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Wednesday 1 September 2004 September 2004
Josie Appleton
Hands-off care for kids
New research reveals the 'ludicrous ways' in which childcare professionals now avoid touching the young children they look after.

Alex Gourevitch
State of emergency
US liberals are trying to out-bid Republicans in the security stakes.

James Heartfield
Zombie anti-imperialists vs the ‘Empire’
Today's anti-war movement is motivated more by romanticism than a serious critique of imperialism.

David Chandler
Going global: the politics of another planet
Are the ‘new global movements’ advancing a radical agenda - or just retreating from politics?

Sandy Starr
Whose election is it anyway?
Websites encouraging 'global participation' in America's presidential election don’t know the meaning of democracy.

Alan Daniels
Conventional protests
The street theatre opposing New York’s Republican Convention lacks a punchline.

Friday 3 September 2004
Brendan O’Neill
Who’s afraid of Moqtada al-Sadr?
The Iraqi Shia cleric who only looks strong in contrast to the coalition.

Dolan Cummings
TV UK, 3 September
Getting inside The Hamburg Cell.

Mick Hume
One lesson of the Russian school siege
Terrorism's real targets are our greatest fears.

Neil Davenport
Sing and tell
The Libertines are more like reality TV celebs than old-school rock stars.

Duleep Allirajah
Offside, 3 September
Forget Britain's golds - China was the big story of the Olympic medal table.

Jonny Thakkar
Chirac v Sarkozy
The title fight between the French president and his young finance minister is personal, not political.

Helene Guldberg
Taking the debate to Europe
spiked interrogates the precautionary principle at the first Euroscience Open Forum in Stockholm.

Helen Searls
US election: a two-donkey race
Why Bush and Kerry remain neck-and-neck.

Monday 6 September 2004
Mick Hume
Who gives a fox about hunting now?
Read spiked editor Mick Hume in The Times (London), on how the vacuous hunting debate sums up British politics.

Wednesday 8 September 2004
Brendan O’Neill
Beslan: the real international connection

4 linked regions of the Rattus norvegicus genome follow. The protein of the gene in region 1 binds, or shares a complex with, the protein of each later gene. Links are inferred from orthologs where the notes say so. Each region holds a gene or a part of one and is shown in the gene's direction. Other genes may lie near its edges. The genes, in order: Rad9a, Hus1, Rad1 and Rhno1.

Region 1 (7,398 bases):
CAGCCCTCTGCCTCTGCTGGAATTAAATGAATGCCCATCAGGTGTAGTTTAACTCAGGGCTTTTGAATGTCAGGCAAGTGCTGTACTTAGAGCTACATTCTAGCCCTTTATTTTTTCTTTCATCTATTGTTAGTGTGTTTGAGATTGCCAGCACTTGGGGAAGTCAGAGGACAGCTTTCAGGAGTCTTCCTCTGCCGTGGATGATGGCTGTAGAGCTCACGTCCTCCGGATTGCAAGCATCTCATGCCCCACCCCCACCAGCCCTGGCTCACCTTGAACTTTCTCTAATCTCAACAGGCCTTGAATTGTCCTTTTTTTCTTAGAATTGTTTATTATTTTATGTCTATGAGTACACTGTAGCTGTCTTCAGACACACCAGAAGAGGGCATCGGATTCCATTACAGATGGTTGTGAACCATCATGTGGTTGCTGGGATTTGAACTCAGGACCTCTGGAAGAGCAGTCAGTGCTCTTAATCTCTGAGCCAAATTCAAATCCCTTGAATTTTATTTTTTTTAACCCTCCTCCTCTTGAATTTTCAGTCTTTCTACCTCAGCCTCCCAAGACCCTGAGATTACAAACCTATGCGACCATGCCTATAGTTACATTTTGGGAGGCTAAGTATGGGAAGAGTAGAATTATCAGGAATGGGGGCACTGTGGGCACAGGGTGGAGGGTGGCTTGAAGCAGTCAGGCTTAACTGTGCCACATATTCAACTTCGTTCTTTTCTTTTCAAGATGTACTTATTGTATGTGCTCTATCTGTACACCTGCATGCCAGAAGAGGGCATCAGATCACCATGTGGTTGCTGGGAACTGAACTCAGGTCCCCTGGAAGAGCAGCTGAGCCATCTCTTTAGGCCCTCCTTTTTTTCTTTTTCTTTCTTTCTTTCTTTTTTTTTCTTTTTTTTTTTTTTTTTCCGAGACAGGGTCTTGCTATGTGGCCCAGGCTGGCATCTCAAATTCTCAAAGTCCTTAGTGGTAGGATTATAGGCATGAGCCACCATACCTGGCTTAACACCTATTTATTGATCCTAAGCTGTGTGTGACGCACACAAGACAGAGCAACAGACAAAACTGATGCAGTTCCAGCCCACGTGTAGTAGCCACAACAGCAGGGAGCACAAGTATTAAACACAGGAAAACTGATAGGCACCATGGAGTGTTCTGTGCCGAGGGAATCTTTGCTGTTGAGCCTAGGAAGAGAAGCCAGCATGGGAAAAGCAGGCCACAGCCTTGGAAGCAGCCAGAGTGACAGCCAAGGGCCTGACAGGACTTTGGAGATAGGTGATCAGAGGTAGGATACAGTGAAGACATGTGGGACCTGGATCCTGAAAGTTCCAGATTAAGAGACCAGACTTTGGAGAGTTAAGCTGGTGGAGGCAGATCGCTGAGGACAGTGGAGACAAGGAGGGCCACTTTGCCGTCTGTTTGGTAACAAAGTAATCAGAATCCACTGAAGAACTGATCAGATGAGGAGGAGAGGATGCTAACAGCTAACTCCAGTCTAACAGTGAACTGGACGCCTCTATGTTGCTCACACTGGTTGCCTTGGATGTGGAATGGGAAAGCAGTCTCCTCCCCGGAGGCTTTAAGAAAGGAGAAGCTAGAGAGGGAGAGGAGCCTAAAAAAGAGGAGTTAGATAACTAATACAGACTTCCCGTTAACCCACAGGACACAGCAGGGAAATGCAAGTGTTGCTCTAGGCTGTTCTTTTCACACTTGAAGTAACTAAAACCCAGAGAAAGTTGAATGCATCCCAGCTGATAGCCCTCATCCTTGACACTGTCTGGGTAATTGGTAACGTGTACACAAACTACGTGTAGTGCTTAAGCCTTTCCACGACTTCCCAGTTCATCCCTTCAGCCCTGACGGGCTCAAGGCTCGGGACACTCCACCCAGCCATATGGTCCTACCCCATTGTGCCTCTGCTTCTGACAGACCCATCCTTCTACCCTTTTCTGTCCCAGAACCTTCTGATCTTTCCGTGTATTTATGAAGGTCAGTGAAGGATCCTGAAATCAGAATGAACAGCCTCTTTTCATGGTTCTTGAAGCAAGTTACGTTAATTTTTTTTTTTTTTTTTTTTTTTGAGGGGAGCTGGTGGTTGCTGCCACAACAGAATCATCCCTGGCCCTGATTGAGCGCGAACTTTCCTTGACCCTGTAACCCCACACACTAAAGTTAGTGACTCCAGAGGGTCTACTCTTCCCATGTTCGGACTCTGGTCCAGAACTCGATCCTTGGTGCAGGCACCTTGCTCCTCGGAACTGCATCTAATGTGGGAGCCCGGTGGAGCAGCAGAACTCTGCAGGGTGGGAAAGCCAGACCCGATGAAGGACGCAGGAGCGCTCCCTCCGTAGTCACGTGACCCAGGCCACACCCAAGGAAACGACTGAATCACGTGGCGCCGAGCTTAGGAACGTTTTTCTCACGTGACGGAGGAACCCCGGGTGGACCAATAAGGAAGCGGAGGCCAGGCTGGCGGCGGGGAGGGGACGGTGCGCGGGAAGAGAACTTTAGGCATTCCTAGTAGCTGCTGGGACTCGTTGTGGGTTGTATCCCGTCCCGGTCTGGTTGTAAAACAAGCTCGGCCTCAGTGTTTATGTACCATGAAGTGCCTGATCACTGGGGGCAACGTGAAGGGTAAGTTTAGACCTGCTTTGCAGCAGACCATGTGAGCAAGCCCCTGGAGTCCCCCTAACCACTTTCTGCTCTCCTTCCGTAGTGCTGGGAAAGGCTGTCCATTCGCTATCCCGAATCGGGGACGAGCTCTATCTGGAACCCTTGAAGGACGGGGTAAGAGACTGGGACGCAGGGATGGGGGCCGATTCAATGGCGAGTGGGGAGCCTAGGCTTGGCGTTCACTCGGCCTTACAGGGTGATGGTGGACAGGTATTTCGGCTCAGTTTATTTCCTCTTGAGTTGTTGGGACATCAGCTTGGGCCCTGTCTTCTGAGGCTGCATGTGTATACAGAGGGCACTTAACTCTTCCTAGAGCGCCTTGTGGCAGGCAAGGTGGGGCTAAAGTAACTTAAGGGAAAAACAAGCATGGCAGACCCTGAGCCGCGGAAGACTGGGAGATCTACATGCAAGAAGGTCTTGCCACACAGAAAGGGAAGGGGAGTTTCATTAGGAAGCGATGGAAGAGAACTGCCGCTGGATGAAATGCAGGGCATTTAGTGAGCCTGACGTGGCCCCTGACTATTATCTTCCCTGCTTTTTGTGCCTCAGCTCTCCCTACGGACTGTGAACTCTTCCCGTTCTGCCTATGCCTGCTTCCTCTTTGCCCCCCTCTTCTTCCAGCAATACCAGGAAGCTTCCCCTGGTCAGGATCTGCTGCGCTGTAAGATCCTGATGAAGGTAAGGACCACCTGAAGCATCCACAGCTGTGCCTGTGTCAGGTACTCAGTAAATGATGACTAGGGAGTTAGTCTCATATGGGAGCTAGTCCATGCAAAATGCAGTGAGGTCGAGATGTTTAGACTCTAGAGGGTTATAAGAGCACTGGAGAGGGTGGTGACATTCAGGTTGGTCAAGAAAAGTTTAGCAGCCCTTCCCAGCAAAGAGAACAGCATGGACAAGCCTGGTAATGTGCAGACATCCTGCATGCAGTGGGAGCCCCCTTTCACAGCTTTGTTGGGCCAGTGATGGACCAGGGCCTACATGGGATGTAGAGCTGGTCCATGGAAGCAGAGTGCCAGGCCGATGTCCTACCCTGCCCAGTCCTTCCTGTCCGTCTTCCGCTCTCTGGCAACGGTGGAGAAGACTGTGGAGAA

Western intervention helped to create the new ruthless cross-border terrorism.

Josie Appleton
Animal activists: martyrdom for mice?
How a rag-bag of misanthropes can present themselves as modernday Nelson Mandelas.

Sandy Starr
Commercial brake
You need a PhD in gender studies to understand Ofcom’s decisions to ban – or not ban - adverts.

Rob Lyons
Being seen to be green
Ethical consumerism is more a personal statement than a bid to save the planet.

Tana Dineen
Marriage isn’t a mental health issue
The American Psychological Association should stay out of the debate about gay marriage.

Thursday 9 September 2004
Alex Gourevitch
Dude, where’s my party?
The real story of the Republican convention is the disorientation of America's ruling party.

Dr Michael Fitzpatrick
Anti-vaccination nation?
An injection of perspective into the debates about vaccines, past and present.

Jonny Thakkar
Debating the Republic
France may be in decline, but at least it's talking about it.

Dolan Cummings
TV UK, 9 September
NY-LON: 'groundbreaking drama', flat writing.

Dr Michael Fitzpatrick
Anti-vaccination nation?
An injection of perspective into the debates about vaccines, past and present.

Friday 10 September 2004
Chris Gilligan
Exporting vulnerability
The army of trauma counsellors marching on Beslan could do more harm than good.

Rob Lyons
Offside, 10 September
The big match: self-important footballers vs self-righteous reporters.

Monday 13 September 2004
Josie Appleton
Generation whatever
Today's twentysomethings would only fight a war if they felt like it, and if it fitted in with their career plans.

Mick Hume
Reality Terrorvision hits its target
Read spiked editor Mick Hume in The Times (London).

Tuesday 14 September 2004
Brendan O’Neill
Bashing the McMasses
The real target of the anti-McDonald's film Super Size Me is the people who eat there.

Thursday 16 September 2004
Mick Hume
Hunting clash: the illiberal in pursuit of the unsanitised